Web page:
The government is not yet on track to achieve its targets for reducing air pollution and it has not communicated effectively with the public on the issue, according to a report from the National Audit Office (NAO).
Although emissions of most air pollutants have been falling in recent decades, poor air quality continues to cause damage to people’s health and the natural environment, states the report. The UK has legal air quality limits for major pollutants at a local and national level. In 2019, the Department for Environment, Food & Rural Affairs (Defra) published its Clean Air Strategy outlining its approach to improving air quality.
But the NAO study says existing measures will not be sufficient to achieve most of the government's 2030 air quality targets. Defra told the NAO that there are challenges to reducing some air pollutants, such as particulate matter, including because the rise of energy bills could result in greater domestic wood burning. Defra has also found it challenging to change agricultural practices such as fertiliser use, which has caused ammonia emissions to plateau at 2007 levels. Defra expects to outline further measures to achieve its 2030 emissions targets in September 2022.
In 2016 Defra established a Joint Air Quality Unit (JAQU) with the Department for Transport (DfT) to tackle illegal levels of nitrogen dioxide (NO2) air pollution in the shortest time possible. This NO2 Programme (the programme) is the government's largest dedicated air quality initiative.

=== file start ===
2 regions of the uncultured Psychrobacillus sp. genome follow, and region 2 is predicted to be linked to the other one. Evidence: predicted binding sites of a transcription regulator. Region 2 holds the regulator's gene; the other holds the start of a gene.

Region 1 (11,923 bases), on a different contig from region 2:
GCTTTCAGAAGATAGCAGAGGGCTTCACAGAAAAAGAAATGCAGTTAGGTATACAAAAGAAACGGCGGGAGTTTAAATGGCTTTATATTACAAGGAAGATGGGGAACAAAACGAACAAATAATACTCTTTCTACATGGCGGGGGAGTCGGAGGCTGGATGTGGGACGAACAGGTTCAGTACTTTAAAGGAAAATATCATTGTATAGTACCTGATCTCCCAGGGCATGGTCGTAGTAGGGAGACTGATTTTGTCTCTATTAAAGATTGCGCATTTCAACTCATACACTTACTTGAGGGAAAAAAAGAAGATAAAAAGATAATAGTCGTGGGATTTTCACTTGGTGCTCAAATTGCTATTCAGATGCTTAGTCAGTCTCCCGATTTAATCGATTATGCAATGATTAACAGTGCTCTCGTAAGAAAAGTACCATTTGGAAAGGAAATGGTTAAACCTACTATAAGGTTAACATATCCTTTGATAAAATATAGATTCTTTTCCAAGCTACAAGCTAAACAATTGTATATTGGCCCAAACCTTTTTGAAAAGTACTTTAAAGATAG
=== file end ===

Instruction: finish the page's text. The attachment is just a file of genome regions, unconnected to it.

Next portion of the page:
The government has worked with local authorities to tackle illegal levels of NO2 pollution, but the Programme has progressed more slowly than expected. The government has identified 64 local authorities with potential breaches of NO2 concentration limits. As at April 2022, information from JAQU showed 14 of these local authorities had implemented all measures that are expected to bring NO2 levels within legal limits, with another 16 authorities found to be already compliant. The government expected that measures would take three years or less to implement, but its information shows it is taking longer in many areas. While the Covid-19 pandemic has undoubtedly been a factor, it is not the only cause of delay, and the relative impact of different issues is not clear.
National Highways told the NAO it is limited in what it can do to reduce NO2 emissions on some parts of major roads and motorways. It has concluded that there are no viable measures for 17 of the 31 non-compliant sections of the strategic road network. There is a lack of transparency underlying this conclusion, as the government does not publish the criteria for ‘viable’ measures, and the government has been slow to consider wider options. National Highways predicts that up to four sections of the network will still be in breach in 2030.